Automatic calibration of conceptual rainfall‐runoff models: The question of parameter observability and uniqueness

Automatic calibration of conceptual rainfall‐runoff models: The question of parameter... Reasons for the inability to obtain unique and conceptually realistic parameter sets for conceptual rainfall‐runoff models are examined in this paper. The problem is first posed in a framework that allows a more consistent and logical analysis of the related aspects. Response surface studies demonstrate that choice of an objective function that better explains some of the stochastic properties of the errors in the output results in a smoother, better shaped response surface; hence the chances of obtaining unique and realistic parameter estimates are improved. However, our analysis indicates that part of the problem is also due to inadequacies in the model structure. The arguments are illustrated using results obtained with the soil moisture accounting model of the National Weather Service's river forecast system. http://www.deepdyve.com/assets/images/DeepDyve-Logo-lg.png Water Resources Research Wiley

Automatic calibration of conceptual rainfall‐runoff models: The question of parameter observability and uniqueness

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Publisher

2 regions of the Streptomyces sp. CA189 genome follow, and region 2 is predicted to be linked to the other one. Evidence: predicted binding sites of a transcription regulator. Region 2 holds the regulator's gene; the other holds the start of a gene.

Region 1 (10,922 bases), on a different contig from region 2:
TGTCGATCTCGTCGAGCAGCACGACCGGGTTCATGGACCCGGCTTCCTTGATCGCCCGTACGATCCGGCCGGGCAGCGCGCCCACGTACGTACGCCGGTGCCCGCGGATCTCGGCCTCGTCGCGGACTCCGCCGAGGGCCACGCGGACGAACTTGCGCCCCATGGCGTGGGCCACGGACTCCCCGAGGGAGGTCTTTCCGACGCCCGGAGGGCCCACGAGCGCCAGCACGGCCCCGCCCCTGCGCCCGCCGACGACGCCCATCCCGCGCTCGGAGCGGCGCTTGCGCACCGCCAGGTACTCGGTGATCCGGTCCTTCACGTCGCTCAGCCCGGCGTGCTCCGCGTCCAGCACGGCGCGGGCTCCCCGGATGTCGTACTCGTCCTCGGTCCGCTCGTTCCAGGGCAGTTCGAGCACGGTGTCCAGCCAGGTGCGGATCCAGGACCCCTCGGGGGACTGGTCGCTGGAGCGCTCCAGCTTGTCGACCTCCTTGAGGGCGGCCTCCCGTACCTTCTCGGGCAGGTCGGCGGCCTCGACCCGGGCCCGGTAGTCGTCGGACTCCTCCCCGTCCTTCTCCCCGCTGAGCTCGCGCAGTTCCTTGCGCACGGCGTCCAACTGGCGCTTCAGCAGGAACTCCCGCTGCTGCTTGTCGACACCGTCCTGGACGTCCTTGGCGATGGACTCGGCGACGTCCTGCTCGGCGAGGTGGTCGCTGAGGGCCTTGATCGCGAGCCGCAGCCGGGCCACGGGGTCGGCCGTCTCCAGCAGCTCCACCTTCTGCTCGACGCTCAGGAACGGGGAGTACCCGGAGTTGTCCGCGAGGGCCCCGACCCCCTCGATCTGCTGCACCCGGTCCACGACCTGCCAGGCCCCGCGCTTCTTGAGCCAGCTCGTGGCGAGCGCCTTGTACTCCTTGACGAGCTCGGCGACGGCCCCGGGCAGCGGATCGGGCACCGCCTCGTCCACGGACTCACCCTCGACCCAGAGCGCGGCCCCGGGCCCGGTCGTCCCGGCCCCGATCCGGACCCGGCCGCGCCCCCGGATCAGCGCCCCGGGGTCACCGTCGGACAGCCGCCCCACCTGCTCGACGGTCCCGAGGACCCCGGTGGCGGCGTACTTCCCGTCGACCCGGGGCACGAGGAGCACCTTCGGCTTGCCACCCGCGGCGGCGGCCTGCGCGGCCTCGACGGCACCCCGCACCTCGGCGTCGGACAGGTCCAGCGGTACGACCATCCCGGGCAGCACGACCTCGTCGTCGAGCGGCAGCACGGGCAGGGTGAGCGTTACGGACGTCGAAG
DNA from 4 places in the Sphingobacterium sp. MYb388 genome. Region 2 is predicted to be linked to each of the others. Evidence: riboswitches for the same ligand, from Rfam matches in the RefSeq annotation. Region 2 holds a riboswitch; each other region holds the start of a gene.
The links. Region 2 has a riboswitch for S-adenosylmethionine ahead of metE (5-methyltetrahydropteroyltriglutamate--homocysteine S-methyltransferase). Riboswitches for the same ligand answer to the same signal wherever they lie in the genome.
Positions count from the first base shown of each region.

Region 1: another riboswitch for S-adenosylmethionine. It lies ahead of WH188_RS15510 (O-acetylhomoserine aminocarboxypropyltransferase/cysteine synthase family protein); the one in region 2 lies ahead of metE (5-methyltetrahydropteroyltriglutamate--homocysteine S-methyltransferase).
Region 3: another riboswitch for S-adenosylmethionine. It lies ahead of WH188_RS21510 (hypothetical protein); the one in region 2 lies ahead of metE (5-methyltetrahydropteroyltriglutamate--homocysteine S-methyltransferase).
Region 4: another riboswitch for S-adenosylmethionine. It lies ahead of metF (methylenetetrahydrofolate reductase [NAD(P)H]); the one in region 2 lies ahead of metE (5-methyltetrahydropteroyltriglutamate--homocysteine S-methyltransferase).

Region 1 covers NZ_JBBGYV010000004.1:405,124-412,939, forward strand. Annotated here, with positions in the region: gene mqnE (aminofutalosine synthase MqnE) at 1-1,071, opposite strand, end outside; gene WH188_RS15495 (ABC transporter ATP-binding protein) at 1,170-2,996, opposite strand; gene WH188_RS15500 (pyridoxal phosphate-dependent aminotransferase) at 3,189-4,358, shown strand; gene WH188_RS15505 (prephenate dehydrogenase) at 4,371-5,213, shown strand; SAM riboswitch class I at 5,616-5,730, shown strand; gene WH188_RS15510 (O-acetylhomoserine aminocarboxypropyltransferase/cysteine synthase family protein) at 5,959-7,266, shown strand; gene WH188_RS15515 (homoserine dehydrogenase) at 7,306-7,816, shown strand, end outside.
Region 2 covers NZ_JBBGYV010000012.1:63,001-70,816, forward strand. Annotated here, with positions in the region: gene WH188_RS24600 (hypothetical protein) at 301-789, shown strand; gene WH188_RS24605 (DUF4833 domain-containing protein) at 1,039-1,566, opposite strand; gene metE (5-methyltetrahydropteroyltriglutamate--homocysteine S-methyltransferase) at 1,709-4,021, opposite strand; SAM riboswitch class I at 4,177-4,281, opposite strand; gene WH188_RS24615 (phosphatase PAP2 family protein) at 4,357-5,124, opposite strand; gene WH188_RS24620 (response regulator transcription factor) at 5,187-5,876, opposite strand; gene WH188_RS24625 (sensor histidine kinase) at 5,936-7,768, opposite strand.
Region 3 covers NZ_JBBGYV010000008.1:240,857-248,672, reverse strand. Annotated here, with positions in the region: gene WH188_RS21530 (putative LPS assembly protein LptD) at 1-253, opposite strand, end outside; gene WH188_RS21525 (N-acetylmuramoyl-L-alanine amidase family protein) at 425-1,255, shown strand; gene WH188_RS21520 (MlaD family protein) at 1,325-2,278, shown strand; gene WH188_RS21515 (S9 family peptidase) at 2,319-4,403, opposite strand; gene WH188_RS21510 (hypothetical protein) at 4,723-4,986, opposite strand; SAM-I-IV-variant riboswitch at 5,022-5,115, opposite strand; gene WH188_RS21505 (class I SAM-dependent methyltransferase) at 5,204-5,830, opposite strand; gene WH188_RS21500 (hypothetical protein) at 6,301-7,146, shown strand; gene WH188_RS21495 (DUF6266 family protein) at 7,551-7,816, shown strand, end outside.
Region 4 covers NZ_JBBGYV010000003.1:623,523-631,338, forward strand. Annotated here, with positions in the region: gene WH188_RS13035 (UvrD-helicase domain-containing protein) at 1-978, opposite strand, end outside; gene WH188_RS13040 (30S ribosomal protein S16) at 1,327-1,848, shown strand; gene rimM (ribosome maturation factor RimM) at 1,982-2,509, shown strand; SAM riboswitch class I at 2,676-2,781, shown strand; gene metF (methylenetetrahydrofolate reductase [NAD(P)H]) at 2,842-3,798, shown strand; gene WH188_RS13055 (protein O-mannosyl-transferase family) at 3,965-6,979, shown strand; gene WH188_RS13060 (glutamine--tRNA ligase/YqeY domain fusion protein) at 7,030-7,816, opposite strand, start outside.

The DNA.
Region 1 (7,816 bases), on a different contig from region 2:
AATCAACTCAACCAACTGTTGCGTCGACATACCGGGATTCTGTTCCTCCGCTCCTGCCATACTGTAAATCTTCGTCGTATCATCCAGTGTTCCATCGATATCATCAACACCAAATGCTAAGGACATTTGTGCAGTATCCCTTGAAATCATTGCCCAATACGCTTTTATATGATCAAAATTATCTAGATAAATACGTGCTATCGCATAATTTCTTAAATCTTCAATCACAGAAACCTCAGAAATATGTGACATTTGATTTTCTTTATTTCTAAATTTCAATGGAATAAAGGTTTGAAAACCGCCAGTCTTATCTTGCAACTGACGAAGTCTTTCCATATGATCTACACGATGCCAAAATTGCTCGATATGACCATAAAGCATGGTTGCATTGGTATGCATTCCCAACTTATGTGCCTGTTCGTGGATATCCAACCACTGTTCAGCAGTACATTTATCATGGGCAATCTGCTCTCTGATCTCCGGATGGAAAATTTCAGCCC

Wiley
Copyright
Copyright © 1983 by the American Geophysical Union.
ISSN
0043-1397
eISSN
1944-7973
D.O.I.
10.1029/WR019i001p00260
Publisher site
See Article on Publisher Site

Abstract

Reasons for the inability to obtain unique and conceptually realistic parameter sets for conceptual rainfall‐runoff models are examined in this paper. The problem is first posed in a framework that allows a more consistent and logical analysis of the related aspects. Response surface studies demonstrate that choice of an objective function that better explains some of the stochastic properties of the errors in the output results in a smoother, better shaped response surface; hence the chances of obtaining unique and realistic parameter estimates are improved. However, our analysis indicates that part of the problem is also due to inadequacies in the model structure. The arguments are illustrated using results obtained with the soil moisture accounting model of the National Weather Service's river forecast system.

Journal

Water Resources ResearchWiley

Published: Feb 1, 1983

References

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